Next SERC Talks “Can Graphical Models Provide a Sufficient Basis for General Intelligence?” on WED, APRIL 5, 2017

SERC Talks

The next SERC Talk of the ongoing Cyber-Physical Learning Systems Series will be held on Wednesday, April 5, 2017 at 1 PM EST. Dr. Paul Rosenbloom from the Institute for Creative Technologies at University of Southern California will be discussing the following topic: “Can Graphical Models Provide a Sufficient Basis for General Intelligence?Dr. Rosenbloom will also be talking about his work on Sigma, which is an attempt to build such an architecture from the ground up. We hope you can join us in this open discussion.Research in Action June 2015

TOPIC: “Can Graphical Models Provide a Sufficient Basis for General Intelligence?”

SPEAKER: Dr. Paul Rosenbloom, USC Institute for Creative Technologies

Questions and comments are welcome during the Talk itself, utilizing the Q&A and chat tools, respectively. For those unable to connect to the WebEx tool, please feel free to email your questions or comments ahead of time to Ms. Mimi Marcus for incorporation into the discussion.

NOTE: All Talks will be broadcast on WebEx. Review these system requirements to assure your connection to the webinar will be uninterrupted.  If you have any trouble with this platform,
please contact us.



A cognitive architecture is a hypothesis about the fixed structures comprising a mind, whether natural or artificial. It is analogous to a computer architecture in providing a general level of programmability, but concerns creating an inherently cognitive – or intelligent – system rather than simply a computational system.  A complete cognitive architecture must support in real time the integration of memory and reasoning, decision making and planning, adaptation and learning, and interaction with both physical and social worlds.  Even when less than complete, such systems can provide value as the minds of virtual humans, intelligent agents, and robots; and as nascent unified theories of human cognition.  Sigma is an attempt to build such an architecture from the ground up based on graphical models, a highly efficient, theoretically elegant, and broadly applicable technology for computing with complex multivariate expressions.  The goal is to leverage this breadth in blending symbolic high-level cognition with quantitative low-level processing; this theoretical elegance in constructing the diversity of requisite intelligent functionality from interactions among a small very general set of primitives; and this efficiency to build systems capable of practical application.  In this talk, I will provide background on Sigma, how it works, and how far we have come towards a complete cognitive architecture.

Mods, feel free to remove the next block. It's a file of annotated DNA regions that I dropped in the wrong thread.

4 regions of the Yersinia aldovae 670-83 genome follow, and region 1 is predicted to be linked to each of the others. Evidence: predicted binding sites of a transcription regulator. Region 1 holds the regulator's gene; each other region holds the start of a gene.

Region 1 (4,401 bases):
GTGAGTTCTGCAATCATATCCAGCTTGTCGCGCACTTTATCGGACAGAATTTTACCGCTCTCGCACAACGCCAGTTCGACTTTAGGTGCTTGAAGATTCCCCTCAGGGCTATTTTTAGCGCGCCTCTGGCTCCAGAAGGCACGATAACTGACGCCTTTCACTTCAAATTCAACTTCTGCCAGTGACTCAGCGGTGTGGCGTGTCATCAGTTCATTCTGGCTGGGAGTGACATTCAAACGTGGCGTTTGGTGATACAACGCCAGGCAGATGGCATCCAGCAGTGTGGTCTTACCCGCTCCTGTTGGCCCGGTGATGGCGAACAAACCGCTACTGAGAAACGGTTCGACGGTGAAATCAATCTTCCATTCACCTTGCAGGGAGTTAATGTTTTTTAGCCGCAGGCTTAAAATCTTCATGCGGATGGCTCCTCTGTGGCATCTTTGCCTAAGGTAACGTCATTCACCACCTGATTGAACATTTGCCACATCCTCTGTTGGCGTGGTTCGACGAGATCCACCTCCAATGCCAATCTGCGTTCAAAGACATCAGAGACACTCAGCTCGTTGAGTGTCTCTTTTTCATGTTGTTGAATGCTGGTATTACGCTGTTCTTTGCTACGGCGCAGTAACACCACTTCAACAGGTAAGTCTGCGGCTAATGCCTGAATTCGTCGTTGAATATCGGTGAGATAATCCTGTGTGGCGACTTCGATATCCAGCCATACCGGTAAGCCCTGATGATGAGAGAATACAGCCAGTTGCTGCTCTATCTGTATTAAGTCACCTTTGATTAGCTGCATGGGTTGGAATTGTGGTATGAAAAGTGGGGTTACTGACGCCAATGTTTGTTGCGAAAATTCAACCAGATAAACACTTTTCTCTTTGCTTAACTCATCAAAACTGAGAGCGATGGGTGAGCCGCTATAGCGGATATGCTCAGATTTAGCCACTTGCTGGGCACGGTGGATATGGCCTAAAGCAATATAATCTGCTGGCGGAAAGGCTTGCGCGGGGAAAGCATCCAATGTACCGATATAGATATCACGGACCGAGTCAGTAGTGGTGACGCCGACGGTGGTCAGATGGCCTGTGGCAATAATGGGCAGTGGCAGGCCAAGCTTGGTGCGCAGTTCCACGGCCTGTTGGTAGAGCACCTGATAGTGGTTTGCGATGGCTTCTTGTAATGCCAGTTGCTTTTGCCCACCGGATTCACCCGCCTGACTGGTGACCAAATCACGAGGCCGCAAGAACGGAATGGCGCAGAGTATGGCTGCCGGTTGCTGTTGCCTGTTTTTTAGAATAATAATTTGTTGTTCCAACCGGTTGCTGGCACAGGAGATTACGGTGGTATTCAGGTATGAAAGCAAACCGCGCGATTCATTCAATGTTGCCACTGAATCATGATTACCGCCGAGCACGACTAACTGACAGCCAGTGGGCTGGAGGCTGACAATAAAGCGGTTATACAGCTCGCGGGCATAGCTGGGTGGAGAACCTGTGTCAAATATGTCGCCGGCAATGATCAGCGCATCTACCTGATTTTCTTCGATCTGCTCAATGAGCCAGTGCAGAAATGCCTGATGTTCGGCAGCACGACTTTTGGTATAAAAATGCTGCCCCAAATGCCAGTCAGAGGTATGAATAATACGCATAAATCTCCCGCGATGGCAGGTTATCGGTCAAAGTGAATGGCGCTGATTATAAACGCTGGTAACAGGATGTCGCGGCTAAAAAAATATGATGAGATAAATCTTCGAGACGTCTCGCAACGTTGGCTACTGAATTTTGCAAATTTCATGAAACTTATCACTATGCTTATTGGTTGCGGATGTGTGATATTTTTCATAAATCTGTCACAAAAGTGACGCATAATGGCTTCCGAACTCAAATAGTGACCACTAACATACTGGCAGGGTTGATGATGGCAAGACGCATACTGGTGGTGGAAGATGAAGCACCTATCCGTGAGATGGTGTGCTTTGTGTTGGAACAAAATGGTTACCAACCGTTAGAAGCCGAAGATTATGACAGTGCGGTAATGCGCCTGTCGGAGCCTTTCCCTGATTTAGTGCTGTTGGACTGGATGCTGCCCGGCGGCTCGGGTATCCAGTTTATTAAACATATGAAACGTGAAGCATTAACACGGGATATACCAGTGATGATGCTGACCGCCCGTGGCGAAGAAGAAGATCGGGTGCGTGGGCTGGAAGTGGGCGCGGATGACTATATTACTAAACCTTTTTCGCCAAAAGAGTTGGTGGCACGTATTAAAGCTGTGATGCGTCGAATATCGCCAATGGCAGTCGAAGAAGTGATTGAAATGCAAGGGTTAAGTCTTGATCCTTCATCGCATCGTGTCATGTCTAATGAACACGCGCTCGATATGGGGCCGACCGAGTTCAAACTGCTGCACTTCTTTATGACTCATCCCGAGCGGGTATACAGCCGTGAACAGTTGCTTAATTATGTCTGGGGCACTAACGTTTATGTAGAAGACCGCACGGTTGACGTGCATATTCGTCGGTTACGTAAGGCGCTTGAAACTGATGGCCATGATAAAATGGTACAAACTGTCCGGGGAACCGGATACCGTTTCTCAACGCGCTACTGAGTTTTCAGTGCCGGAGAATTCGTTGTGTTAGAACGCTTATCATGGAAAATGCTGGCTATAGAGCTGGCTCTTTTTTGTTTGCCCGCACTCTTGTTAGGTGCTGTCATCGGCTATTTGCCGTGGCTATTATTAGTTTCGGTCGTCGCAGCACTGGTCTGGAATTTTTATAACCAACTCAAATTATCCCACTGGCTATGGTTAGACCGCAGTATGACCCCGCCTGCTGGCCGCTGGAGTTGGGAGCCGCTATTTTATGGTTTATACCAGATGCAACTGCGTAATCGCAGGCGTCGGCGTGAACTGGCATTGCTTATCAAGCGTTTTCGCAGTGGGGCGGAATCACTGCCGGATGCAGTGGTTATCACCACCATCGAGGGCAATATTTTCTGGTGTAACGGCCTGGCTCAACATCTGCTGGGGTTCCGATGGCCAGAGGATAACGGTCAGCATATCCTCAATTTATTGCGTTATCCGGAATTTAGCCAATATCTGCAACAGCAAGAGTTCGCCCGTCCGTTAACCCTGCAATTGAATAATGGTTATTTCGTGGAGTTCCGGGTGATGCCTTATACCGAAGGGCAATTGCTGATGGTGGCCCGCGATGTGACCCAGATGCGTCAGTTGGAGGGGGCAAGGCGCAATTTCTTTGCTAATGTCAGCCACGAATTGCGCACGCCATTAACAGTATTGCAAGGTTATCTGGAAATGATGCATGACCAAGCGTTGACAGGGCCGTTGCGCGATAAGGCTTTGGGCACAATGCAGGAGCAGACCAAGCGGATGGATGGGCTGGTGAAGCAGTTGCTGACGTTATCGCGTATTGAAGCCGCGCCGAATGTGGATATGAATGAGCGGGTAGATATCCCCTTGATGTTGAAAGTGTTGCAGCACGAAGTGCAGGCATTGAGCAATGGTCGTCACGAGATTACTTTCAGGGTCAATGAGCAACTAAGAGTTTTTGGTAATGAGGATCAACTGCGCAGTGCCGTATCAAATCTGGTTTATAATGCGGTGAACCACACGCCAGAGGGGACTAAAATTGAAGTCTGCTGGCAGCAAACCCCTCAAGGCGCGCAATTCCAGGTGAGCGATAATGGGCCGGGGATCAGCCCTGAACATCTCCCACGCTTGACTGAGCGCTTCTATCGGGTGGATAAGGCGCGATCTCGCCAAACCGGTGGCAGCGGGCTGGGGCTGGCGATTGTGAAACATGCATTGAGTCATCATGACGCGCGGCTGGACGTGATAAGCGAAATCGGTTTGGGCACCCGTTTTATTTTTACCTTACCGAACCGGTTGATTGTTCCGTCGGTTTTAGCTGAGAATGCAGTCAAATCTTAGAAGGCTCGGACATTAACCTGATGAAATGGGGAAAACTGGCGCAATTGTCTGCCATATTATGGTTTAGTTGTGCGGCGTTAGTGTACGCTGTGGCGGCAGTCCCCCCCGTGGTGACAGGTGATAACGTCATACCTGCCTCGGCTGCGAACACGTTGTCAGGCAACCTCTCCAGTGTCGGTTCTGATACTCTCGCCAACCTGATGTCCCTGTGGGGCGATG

Paul S. Rosenbloom is Professor of Computer Science at the University of Southern California and Director for Cognitive Architecture Research at USC’s Institute for Creative Technologies.  He was a key member of USC’s Information Sciences Institute for two decades, leading new directions activities over the second decade, and finishing his time there as Deputy Director.  Earlier he was on the faculty at Carnegie Mellon University (where he had also received his MS and PhD in computer science) and Stanford University (where he had also received his BS in mathematical sciences, with distinction).  His research concentrates on cognitive architectures – models of the fixed structure underlying minds, whether natural or artificial – and on understanding the nature, structure and stature of computing as a scientific domain.  He is: a Fellow of both the Association for the Advancement of Artificial Intelligence (AAAI) and the Cognitive Science Society; a co-developer of Soar, one of the longest standing and most well developed cognitive architectures, during much of its early evolution; the primary developer of Sigma, which blends insights from earlier architectures such as Soar with ideas from graphical models; and the author of On Computing: The Fourth Great Scientific Domain (MIT Press, 2012).


To view the full event page, go here. More information on future SERC Talks can be found here. The SERC Talk sessions will be recorded and available for viewing on the SERC YouTube Channel and the SERC Talks page following the event.

Please mark your calendars and plan to join us!